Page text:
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Schillers donate $10 million toward Coastal Studies Center

September 8, 2017

On Wednesday, the College announced plans to construct a new dry laboratory and convening center, complete with housing and dining services, at the newly renamed Schiller Coastal Studies Center (SCSC). This marks the College’s second major investment in the study of the environment in recent years, with the Roux Center for the Environment expected to open in September 2018.

The new coastal studies facilities will be built using a $10 million gift from Philip Schiller, Senior Vice President of Worldwide Marketing at Apple Inc., and his wife Kim Gassett-Schiller. They each serve on the boards of a number of philanthropic, educational and business institutions. One of Schillers’ sons, Mark, is a member of the Class of 2017.

The College’s Coastal Studies Center is located on an 118 acre property with 2.5 miles of shoreline, 20 minutes from campus on Orr’s Island in Casco Bay. The property was originally given to the College in 1981 by William H. Thalheimer ’27 and Irma G. Thalheimer and has been built up to its current state with successive gifts from Bowdoin trustee Geoffrey C. Rusack ’78, P’13 and Alison Wrigley Rusack P’13 and Charles M. Leighton ’57.

In 1995, a $2.1 million gift from Leon Gorman ’56, H’83 and Lisa Gorman allowed the College to develop the property to be used as a laboratory and research facility.

Currently, the site has four primary buildings: a farmhouse, a marine lab, a terrestrial lab and a sailing center. Additionally, it serves as the home base for Bowdoin Marine Science Semester (BMSS). BMSS is a semester-long immersion course that exposes students to field and lab work, focusing on marine life. BMSS is open to Bowdoin students as well as to students attending member institutions of the 12-College Exchange Program and requires students to spend full days at the SCSC.

Courtesy of the Bowdoin Office of Communications
GENEROUS ENTHUSIASTS Philip Schiller and Kim Gassett-Schiller donate to expand Coastal Studies Center.

The creation of the two new facilities will allow BMSS to increase the program size beyond its current capacity of 12 students, and potentially provide accommodations for BMSS students to live at the center. The facilities will also allow for more teaching and research possibilities.

“We can technically increase the size of the class, which is great, and it’ll provide more space, which means more opportunity for our students who are in the BMSS,” said Dave Carlon, associate professor of biology and director of the SCSC, who has been running BMSS during the fall semester for the past four years.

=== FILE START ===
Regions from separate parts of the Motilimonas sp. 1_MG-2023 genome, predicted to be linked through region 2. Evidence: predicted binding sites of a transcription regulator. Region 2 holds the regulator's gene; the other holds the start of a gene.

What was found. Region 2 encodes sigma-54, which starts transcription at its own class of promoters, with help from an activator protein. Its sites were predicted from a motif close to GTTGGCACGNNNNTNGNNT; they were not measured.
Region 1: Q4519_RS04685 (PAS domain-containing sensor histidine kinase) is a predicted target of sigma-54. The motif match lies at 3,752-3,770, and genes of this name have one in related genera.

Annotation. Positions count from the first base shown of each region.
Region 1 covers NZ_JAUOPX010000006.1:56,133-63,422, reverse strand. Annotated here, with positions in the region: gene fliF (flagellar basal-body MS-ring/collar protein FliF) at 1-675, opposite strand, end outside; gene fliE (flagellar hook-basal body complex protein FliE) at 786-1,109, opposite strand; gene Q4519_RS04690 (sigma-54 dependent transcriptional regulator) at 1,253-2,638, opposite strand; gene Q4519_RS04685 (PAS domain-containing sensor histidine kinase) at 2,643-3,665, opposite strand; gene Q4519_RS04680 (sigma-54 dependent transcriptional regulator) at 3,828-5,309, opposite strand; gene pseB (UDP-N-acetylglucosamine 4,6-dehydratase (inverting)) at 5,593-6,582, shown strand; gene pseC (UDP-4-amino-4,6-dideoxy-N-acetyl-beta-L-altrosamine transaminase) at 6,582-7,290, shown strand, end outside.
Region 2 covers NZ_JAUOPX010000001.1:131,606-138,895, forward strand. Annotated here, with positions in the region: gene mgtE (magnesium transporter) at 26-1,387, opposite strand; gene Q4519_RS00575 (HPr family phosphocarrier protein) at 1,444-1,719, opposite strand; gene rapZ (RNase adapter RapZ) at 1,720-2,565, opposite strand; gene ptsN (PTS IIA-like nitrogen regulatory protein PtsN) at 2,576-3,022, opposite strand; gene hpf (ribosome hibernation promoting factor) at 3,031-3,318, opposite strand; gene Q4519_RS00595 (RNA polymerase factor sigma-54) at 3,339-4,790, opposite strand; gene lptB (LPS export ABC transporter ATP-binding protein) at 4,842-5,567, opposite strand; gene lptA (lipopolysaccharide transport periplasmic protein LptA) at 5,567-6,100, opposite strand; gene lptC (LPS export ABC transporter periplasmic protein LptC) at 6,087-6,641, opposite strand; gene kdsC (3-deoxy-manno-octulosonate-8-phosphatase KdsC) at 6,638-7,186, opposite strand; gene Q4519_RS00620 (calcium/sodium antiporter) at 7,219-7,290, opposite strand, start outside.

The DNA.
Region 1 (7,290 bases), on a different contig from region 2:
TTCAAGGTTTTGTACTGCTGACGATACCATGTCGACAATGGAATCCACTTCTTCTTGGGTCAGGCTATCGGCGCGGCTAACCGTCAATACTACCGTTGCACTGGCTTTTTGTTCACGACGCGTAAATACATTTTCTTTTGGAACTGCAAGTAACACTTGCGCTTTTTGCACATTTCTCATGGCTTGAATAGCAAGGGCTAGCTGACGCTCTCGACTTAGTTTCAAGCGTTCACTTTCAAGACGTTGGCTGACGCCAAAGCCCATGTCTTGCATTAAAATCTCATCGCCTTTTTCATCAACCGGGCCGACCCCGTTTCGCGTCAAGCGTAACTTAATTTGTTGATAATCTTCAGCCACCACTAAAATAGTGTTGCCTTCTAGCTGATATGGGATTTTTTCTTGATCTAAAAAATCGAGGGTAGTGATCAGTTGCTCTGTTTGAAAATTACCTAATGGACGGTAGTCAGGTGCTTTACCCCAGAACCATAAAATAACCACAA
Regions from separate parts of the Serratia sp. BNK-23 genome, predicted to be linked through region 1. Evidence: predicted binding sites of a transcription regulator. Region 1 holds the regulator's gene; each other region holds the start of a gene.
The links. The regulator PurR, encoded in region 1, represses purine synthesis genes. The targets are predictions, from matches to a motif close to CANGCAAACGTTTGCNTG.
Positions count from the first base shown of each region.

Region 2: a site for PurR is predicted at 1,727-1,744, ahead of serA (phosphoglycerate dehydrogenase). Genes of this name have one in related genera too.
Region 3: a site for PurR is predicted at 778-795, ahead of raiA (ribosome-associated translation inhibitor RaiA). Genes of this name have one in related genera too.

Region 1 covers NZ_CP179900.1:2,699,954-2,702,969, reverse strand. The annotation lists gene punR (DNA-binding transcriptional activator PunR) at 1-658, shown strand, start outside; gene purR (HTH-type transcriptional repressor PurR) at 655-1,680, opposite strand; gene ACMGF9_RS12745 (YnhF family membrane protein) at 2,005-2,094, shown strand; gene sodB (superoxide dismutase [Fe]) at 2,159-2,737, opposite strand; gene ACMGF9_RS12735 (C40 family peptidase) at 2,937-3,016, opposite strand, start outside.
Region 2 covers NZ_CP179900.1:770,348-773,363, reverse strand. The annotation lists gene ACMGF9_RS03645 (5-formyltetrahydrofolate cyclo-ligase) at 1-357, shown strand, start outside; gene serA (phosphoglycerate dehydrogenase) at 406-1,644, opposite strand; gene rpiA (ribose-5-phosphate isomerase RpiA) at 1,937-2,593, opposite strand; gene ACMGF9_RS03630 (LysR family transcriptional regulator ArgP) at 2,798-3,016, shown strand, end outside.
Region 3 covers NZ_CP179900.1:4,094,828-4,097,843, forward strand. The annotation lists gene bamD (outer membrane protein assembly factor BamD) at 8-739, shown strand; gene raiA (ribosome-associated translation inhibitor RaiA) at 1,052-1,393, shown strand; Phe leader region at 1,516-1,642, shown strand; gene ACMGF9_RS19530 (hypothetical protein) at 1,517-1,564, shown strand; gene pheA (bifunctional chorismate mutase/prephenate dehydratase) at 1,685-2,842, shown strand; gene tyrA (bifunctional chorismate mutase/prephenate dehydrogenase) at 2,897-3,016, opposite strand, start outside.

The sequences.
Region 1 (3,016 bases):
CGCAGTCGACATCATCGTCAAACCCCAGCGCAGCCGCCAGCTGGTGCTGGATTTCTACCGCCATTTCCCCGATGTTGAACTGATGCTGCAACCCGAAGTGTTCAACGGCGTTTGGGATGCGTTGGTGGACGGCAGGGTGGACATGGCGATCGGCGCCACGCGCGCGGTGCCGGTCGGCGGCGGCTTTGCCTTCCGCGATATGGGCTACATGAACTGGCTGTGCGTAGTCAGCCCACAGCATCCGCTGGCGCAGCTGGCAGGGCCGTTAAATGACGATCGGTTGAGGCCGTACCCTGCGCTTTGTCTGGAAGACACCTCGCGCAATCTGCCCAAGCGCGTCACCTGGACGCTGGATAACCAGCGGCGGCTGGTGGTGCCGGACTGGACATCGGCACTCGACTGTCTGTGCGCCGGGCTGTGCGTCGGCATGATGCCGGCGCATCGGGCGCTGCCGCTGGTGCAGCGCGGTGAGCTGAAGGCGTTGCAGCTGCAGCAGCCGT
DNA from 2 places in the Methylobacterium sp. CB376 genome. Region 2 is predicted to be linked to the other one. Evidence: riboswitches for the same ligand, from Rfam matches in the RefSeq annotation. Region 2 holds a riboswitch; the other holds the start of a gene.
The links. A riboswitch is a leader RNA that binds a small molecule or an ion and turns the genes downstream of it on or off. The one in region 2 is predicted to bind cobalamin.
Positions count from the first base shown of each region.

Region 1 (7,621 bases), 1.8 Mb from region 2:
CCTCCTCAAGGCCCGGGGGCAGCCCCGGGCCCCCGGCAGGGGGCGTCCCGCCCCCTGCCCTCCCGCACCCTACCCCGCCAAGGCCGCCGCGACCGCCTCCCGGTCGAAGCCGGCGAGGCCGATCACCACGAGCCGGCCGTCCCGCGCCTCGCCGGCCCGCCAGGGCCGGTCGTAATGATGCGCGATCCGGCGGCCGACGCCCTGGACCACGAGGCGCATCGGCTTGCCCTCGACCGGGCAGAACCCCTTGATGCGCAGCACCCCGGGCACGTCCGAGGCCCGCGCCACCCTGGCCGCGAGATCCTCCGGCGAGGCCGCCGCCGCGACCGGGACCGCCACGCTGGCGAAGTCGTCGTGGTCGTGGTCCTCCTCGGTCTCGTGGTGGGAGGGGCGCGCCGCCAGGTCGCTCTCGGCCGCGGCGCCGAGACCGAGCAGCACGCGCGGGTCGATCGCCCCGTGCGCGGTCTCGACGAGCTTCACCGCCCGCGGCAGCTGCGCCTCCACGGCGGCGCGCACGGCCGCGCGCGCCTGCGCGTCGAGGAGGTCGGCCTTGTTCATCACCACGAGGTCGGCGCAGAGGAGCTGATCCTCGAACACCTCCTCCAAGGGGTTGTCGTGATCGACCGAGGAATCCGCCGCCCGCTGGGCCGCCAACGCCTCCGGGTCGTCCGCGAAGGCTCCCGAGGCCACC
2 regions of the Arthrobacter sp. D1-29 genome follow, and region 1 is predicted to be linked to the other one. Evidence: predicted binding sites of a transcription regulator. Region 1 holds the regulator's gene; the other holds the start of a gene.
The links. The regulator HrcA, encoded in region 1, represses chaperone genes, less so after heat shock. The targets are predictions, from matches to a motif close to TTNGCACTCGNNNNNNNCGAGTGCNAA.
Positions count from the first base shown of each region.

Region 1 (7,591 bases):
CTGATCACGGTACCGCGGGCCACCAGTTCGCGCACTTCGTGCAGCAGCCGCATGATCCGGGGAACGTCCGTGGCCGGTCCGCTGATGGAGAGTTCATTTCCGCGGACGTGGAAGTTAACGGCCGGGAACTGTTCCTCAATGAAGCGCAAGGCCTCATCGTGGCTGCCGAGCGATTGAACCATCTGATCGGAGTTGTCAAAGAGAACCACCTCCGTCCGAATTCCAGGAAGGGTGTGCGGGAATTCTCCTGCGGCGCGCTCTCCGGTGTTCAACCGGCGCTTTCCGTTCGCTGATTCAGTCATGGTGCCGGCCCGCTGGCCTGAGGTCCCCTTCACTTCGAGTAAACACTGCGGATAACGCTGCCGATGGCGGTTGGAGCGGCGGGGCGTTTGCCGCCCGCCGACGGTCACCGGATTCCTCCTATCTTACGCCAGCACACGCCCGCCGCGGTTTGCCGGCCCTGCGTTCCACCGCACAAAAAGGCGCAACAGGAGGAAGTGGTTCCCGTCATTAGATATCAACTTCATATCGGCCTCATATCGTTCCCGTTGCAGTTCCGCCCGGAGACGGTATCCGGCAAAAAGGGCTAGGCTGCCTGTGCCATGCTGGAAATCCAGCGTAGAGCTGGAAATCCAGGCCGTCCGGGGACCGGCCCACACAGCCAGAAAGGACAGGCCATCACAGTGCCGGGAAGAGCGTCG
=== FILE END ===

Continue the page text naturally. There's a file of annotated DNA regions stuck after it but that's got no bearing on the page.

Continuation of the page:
According to President Clayton Rose, the College is looking to break ground on the new facility within the next 12 to 18 months.

“We’ve done enough work to know where the two facilities will be sited, rough square footage and cost. We’re now going to enter a phase where we’re going to go out to architects, put together a program committee on campus as we did with the Roux Center and begin the process of thinking about design and what will really go on in each of the facilities and the real work that goes on,” he said.

Sam Walkes ’18, who participated in the BMSS last year, thinks that the creation of the new facilities will allow people to fully immerse themselves in field and lab work.

“Being down there and being in that environment, which this donation is helping to facilitate, will feel more immersive and allow you to connect with the ecosystem and the natural history there a lot more,” said Walkes.

The Schillers, Rose and some students and faculty have been in discussion about facilities that would best serve the Bowdoin community since at least last fall.

“[The Schillers] seemed to be very in tune with the Gulf of Maine and its changes. Having a space in the Gulf of Maine for Bowdoin and other higher education institutions is really important to understanding the dynamics of those changes and how they might affect the current ecosystem,” said Walkes, thinking back to a breakfast he and some other students shared with the Schillers last fall.

Carlon said he believes that the new facilities will draw even more students to Bowdoin.

“I think that it’ll generate interest from students who are thinking about, ‘What college do I really want to go to and what strengths does it offer?’,” said Carlon. “I think that Bowdoin will pop up on the list of places that have really strong environmental sciences and environmental studies.”

The creation of the new facilities—in addition to the Roux Center for the Environment, slated to open September 18, 2018—will further establish Bowdoin’s preeminence as a leading force in environmental studies.

“It’s a dream come true, that a single donor would give us a significant amount of money to do the things that we really want to do,” said Carlon. “We’re going to be able to realize something that’s going to be really spectacular for Bowdoin, for Maine and for the country.”


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